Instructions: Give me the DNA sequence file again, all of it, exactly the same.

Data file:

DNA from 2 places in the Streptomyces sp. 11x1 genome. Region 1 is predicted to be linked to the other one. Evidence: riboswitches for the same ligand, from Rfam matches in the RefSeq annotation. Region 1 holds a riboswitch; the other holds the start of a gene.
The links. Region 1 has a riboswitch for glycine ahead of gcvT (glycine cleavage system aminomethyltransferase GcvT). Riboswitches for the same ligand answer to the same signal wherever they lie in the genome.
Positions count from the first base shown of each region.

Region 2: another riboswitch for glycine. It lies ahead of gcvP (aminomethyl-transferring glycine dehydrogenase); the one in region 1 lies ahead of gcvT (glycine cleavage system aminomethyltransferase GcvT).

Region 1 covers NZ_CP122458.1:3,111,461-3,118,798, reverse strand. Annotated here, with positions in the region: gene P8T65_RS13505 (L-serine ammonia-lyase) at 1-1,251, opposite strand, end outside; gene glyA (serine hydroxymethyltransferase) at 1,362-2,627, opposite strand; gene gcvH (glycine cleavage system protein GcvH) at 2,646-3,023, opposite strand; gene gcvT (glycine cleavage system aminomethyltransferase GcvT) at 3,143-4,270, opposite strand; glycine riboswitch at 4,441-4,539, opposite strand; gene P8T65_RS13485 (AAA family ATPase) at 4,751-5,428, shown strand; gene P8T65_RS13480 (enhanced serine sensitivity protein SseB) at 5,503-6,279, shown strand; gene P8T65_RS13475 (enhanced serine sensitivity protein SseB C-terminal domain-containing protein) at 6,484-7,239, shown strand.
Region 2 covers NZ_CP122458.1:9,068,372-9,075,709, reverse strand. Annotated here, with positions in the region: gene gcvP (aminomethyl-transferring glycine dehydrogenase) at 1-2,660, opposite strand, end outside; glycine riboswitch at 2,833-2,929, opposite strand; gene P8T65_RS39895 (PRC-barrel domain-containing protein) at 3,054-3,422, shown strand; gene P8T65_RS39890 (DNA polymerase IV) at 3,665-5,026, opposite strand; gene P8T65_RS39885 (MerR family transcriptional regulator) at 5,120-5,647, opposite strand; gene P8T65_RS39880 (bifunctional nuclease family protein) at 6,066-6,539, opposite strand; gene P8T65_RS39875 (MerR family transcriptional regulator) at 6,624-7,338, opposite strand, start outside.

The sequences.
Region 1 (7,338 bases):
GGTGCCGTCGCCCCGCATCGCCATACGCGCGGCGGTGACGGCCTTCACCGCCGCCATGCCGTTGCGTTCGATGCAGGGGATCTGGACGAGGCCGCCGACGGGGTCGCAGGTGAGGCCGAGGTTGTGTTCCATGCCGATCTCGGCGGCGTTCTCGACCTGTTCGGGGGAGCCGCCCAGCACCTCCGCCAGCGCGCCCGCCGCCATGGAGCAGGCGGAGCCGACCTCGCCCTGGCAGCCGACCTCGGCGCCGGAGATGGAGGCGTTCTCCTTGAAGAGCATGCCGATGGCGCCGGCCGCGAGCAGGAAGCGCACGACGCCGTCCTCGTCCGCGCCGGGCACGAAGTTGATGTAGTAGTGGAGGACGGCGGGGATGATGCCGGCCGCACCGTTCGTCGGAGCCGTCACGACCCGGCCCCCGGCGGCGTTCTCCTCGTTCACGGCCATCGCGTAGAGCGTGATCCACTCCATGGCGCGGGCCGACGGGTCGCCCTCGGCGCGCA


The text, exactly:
DNA from 2 places in the Streptomyces sp. 11x1 genome. Region 1 is predicted to be linked to the other one. Evidence: riboswitches for the same ligand, from Rfam matches in the RefSeq annotation. Region 1 holds a riboswitch; the other holds the start of a gene.
The links. Region 1 has a riboswitch for glycine ahead of gcvT (glycine cleavage system aminomethyltransferase GcvT). Riboswitches for the same ligand answer to the same signal wherever they lie in the genome.
Positions count from the first base shown of each region.

Region 2: another riboswitch for glycine. It lies ahead of gcvP (aminomethyl-transferring glycine dehydrogenase); the one in region 1 lies ahead of gcvT (glycine cleavage system aminomethyltransferase GcvT).

Region 1 covers NZ_CP122458.1:3,111,461-3,118,798, reverse strand. Annotated here, with positions in the region: gene P8T65_RS13505 (L-serine ammonia-lyase) at 1-1,251, opposite strand, end outside; gene glyA (serine hydroxymethyltransferase) at 1,362-2,627, opposite strand; gene gcvH (glycine cleavage system protein GcvH) at 2,646-3,023, opposite strand; gene gcvT (glycine cleavage system aminomethyltransferase GcvT) at 3,143-4,270, opposite strand; glycine riboswitch at 4,441-4,539, opposite strand; gene P8T65_RS13485 (AAA family ATPase) at 4,751-5,428, shown strand; gene P8T65_RS13480 (enhanced serine sensitivity protein SseB) at 5,503-6,279, shown strand; gene P8T65_RS13475 (enhanced serine sensitivity protein SseB C-terminal domain-containing protein) at 6,484-7,239, shown strand.
Region 2 covers NZ_CP122458.1:9,068,372-9,075,709, reverse strand. Annotated here, with positions in the region: gene gcvP (aminomethyl-transferring glycine dehydrogenase) at 1-2,660, opposite strand, end outside; glycine riboswitch at 2,833-2,929, opposite strand; gene P8T65_RS39895 (PRC-barrel domain-containing protein) at 3,054-3,422, shown strand; gene P8T65_RS39890 (DNA polymerase IV) at 3,665-5,026, opposite strand; gene P8T65_RS39885 (MerR family transcriptional regulator) at 5,120-5,647, opposite strand; gene P8T65_RS39880 (bifunctional nuclease family protein) at 6,066-6,539, opposite strand; gene P8T65_RS39875 (MerR family transcriptional regulator) at 6,624-7,338, opposite strand, start outside.

The sequences.
Region 1 (7,338 bases):
GGTGCCGTCGCCCCGCATCGCCATACGCGCGGCGGTGACGGCCTTCACCGCCGCCATGCCGTTGCGTTCGATGCAGGGGATCTGGACGAGGCCGCCGACGGGGTCGCAGGTGAGGCCGAGGTTGTGTTCCATGCCGATCTCGGCGGCGTTCTCGACCTGTTCGGGGGAGCCGCCCAGCACCTCCGCCAGCGCGCCCGCCGCCATGGAGCAGGCGGAGCCGACCTCGCCCTGGCAGCCGACCTCGGCGCCGGAGATGGAGGCGTTCTCCTTGAAGAGCATGCCGATGGCGCCGGCCGCGAGCAGGAAGCGCACGACGCCGTCCTCGTCCGCGCCGGGCACGAAGTTGATGTAGTAGTGGAGGACGGCGGGGATGATGCCGGCCGCACCGTTCGTCGGAGCCGTCACGACCCGGCCCCCGGCGGCGTTCTCCTCGTTCACGGCCATCGCGTAGAGCGTGATCCACTCCATGGCGCGGGCCGACGGGTCGCCCTCGGCGCGCA